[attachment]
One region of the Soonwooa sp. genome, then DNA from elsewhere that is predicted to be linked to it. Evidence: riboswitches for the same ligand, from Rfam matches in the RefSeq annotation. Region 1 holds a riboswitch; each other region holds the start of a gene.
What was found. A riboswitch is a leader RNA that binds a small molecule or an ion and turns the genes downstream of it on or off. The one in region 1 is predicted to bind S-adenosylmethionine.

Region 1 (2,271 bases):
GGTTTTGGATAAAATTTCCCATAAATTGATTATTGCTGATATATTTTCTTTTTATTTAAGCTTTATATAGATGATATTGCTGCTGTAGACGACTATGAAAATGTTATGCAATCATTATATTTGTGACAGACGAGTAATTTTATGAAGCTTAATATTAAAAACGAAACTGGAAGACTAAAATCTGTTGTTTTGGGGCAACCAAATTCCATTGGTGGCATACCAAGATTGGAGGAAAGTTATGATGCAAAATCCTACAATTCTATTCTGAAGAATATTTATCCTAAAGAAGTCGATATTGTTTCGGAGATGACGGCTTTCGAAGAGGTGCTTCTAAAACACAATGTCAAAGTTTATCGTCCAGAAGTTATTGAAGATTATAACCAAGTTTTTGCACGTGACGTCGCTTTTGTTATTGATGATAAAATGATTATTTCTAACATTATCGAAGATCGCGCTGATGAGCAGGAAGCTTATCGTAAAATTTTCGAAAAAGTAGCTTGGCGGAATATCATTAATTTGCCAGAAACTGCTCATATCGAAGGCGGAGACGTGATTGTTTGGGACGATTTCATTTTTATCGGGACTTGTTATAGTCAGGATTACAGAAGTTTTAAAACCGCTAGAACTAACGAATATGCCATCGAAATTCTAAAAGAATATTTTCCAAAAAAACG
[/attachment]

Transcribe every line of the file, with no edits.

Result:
One region of the Soonwooa sp. genome, then DNA from elsewhere that is predicted to be linked to it. Evidence: riboswitches for the same ligand, from Rfam matches in the RefSeq annotation. Region 1 holds a riboswitch; each other region holds the start of a gene.
What was found. A riboswitch is a leader RNA that binds a small molecule or an ion and turns the genes downstream of it on or off. The one in region 1 is predicted to bind S-adenosylmethionine.

Region 1 (2,271 bases):
GGTTTTGGATAAAATTTCCCATAAATTGATTATTGCTGATATATTTTCTTTTTATTTAAGCTTTATATAGATGATATTGCTGCTGTAGACGACTATGAAAATGTTATGCAATCATTATATTTGTGACAGACGAGTAATTTTATGAAGCTTAATATTAAAAACGAAACTGGAAGACTAAAATCTGTTGTTTTGGGGCAACCAAATTCCATTGGTGGCATACCAAGATTGGAGGAAAGTTATGATGCAAAATCCTACAATTCTATTCTGAAGAATATTTATCCTAAAGAAGTCGATATTGTTTCGGAGATGACGGCTTTCGAAGAGGTGCTTCTAAAACACAATGTCAAAGTTTATCGTCCAGAAGTTATTGAAGATTATAACCAAGTTTTTGCACGTGACGTCGCTTTTGTTATTGATGATAAAATGATTATTTCTAACATTATCGAAGATCGCGCTGATGAGCAGGAAGCTTATCGTAAAATTTTCGAAAAAGTAGCTTGGCGGAATATCATTAATTTGCCAGAAACTGCTCATATCGAAGGCGGAGACGTGATTGTTTGGGACGATTTCATTTTTATCGGGACTTGTTATAGTCAGGATTACAGAAGTTTTAAAACCGCTAGAACTAACGAATATGCCATCGAAATTCTAAAAGAATATTTTCCAAAAAAACG